Buckets and anchors
Updated: Aug 6, 2020
“Hi Jo … it’s your mum. Just letting you know that we ‘ve just come back from Cromer. I’m not sure I can spend the lockdown doing puzzles with your dad in the static caravan.” This was a phone message from my mum many moons ago when ‘all this’ started. They, and by ‘they’ of course I mean my mum, spent the following weeks coordinating and planning life at home with the thoroughness of a Brown Owl taking her troops on an expedition to the Arctic Circle.
This flurry of activity was common for many of us during the first few weeks of lockdown. Setting new routines. Injuring ourselves doing what Joe Wicks calls exercises but what are actually contortions at 9.00am every morning. Identifying all those little jobs we had been putting off. The list goes on.
Then there was a mindset shift. For some this occurred when they received ‘the’ letter from the NHS that they had been identified as someone at risk of severe illness. For others it was when the initial preparation activities dwindled. For some it was the cancelling of trips, holidays and outings with friends and family. Whatever the cause, the switch from ‘getting ready’ to ‘this is it now’ had a sobering effect and provoked a rethink of how to maintain positivity in the midst of the new reality.. Even if they live close by, social distancing and cups of coffee through windows made our loved ones seem so very far away.
But what about now. Well …… it’s OK to not be OK. And it's OK to be OK. In short, it’s OK to be how you’re feeling. Sticking to the routines that you’ve set up is important but accepting that there are days when you’re not OK and life’s not OK is just as key. Being able to adjust your routine according to how you feel is a sign of strength and acceptance and shouldn’t induce a burden of guilt. We currently have enough to bear.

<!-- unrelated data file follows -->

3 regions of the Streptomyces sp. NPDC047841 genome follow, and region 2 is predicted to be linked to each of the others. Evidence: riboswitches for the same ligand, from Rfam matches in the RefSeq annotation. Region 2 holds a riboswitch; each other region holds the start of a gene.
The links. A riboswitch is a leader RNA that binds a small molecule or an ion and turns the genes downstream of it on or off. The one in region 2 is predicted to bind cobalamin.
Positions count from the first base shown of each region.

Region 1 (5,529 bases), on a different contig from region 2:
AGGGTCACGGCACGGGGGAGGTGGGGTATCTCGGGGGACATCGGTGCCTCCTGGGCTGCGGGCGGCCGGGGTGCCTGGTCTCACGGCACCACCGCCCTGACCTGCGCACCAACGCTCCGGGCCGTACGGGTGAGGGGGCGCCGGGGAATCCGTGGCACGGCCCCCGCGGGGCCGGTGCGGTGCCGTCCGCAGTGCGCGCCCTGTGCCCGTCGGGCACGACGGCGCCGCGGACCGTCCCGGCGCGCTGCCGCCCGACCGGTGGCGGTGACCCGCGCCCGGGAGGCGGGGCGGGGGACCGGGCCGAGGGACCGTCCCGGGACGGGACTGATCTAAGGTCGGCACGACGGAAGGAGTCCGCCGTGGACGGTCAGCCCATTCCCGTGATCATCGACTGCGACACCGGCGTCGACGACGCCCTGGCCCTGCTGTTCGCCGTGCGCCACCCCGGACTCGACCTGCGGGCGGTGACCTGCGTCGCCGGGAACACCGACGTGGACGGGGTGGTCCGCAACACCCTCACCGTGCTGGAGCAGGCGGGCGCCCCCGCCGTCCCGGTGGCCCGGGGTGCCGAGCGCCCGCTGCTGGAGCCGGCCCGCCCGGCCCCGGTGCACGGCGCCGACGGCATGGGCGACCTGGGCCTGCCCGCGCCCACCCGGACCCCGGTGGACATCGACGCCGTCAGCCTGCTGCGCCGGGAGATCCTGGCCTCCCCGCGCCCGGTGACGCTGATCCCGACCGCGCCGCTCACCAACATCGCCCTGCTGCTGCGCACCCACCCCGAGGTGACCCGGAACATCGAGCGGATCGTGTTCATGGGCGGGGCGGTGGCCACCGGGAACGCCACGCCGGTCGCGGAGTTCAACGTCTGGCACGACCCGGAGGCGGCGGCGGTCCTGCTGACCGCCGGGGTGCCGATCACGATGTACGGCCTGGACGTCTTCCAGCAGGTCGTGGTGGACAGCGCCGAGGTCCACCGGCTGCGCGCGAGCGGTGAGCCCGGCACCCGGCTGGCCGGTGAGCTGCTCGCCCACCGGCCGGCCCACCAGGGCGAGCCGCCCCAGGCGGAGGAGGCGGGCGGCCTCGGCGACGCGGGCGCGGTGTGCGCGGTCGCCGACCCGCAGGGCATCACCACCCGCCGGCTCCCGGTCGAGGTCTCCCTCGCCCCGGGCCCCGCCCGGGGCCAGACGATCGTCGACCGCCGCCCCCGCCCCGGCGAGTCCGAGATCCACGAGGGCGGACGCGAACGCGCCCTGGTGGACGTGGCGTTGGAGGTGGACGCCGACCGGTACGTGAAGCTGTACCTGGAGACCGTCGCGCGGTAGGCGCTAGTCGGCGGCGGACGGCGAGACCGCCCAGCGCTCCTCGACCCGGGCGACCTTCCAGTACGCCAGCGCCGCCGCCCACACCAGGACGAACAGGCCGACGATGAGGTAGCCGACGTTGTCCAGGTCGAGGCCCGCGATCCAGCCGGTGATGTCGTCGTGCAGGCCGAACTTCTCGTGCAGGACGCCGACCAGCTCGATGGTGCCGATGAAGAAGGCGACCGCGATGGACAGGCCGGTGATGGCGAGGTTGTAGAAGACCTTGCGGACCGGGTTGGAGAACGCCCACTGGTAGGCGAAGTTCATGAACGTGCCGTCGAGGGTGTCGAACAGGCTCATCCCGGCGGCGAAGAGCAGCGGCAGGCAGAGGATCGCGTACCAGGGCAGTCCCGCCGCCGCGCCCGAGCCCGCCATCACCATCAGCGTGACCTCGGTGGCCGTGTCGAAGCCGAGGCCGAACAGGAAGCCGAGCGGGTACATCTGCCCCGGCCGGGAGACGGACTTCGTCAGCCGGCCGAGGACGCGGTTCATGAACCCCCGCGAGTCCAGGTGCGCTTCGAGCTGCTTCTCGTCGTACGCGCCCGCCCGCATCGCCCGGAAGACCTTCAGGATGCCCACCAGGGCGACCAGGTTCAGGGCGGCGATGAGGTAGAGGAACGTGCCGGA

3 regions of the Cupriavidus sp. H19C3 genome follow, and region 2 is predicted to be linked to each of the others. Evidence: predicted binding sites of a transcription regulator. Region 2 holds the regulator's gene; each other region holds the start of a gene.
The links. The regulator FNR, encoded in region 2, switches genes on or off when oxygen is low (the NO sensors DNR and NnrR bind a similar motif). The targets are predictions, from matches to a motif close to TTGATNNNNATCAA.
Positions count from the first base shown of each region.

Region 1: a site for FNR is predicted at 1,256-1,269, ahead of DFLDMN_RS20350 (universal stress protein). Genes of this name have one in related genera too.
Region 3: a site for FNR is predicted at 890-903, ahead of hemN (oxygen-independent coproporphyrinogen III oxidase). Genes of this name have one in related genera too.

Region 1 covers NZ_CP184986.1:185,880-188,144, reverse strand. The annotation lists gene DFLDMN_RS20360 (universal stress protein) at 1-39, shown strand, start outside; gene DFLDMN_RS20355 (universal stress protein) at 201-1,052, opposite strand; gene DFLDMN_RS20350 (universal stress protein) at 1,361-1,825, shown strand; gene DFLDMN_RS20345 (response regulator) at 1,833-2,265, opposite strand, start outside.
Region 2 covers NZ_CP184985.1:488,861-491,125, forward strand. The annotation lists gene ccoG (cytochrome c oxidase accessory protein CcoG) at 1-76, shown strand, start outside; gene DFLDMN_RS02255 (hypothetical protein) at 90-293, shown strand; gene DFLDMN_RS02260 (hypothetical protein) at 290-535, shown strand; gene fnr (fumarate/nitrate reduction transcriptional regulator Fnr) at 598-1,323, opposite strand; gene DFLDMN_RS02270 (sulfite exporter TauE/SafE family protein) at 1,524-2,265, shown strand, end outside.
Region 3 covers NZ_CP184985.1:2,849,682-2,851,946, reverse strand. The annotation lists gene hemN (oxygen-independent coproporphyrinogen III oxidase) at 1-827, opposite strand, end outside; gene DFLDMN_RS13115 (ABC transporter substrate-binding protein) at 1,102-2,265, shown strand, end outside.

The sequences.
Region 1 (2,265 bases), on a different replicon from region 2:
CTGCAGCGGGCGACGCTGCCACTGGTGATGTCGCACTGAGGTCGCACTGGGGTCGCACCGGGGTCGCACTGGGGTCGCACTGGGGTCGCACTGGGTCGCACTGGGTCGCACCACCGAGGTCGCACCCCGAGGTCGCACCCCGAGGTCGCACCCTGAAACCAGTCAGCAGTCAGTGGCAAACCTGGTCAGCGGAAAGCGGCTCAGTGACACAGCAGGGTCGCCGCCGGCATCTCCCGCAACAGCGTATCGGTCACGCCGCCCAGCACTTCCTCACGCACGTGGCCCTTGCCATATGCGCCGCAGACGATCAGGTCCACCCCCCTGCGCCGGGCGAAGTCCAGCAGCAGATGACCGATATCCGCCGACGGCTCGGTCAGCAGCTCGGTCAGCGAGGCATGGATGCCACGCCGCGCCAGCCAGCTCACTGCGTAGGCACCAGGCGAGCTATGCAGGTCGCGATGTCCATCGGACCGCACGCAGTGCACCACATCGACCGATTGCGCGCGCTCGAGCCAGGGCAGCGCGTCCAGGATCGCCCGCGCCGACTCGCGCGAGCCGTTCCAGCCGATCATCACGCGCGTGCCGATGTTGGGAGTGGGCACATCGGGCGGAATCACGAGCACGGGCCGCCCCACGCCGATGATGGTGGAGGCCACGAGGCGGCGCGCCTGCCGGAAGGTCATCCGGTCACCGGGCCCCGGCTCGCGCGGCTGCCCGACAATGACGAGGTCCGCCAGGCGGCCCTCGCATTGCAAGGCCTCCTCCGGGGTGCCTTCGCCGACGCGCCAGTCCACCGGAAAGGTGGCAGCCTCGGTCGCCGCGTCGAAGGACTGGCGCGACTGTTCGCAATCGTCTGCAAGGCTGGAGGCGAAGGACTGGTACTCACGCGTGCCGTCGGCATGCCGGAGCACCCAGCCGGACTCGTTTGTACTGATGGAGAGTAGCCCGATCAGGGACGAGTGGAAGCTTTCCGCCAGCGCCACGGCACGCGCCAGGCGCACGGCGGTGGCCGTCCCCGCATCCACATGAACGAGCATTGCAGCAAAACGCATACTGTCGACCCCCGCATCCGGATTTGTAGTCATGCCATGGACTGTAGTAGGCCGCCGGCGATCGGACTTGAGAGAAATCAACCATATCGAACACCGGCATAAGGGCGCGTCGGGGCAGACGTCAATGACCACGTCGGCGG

Weekends are all about making it feel different ... particularly if you are suffering from 'blursday' where all time seems to merge into one. My family is still reeling from the shock when our Skype screen switched on and we saw my mum fully kitted out with swimming goggles and a hat and wielding a super soaker, announcing that she was Gangsta Granny. Displaying slightly less effort was my dad who waved a gardening glove at us and proclaimed that he was the invisible man.
Invest in a bucket of glimmers. Lots of events and daily parts of our routine may be on hold but the glimmers are still there ........ if you know where to look. Spend each day noticing small things that make you smile and gathering these moments in a daily glimmer bucket.
‘We’re very lucky’. This phrase has been echoed by many people I meet. This isn't just a reference to all the community minded support that is so prevalent where I live but a reference to something stronger – a motto or a core belief. A reminder that the world around us is ever changing but, that like ships on turbulent seas, we can keep ourselves and others anchored. Our ship may be pulled thrown about on the waves during the storms but the anchor keeps us safe.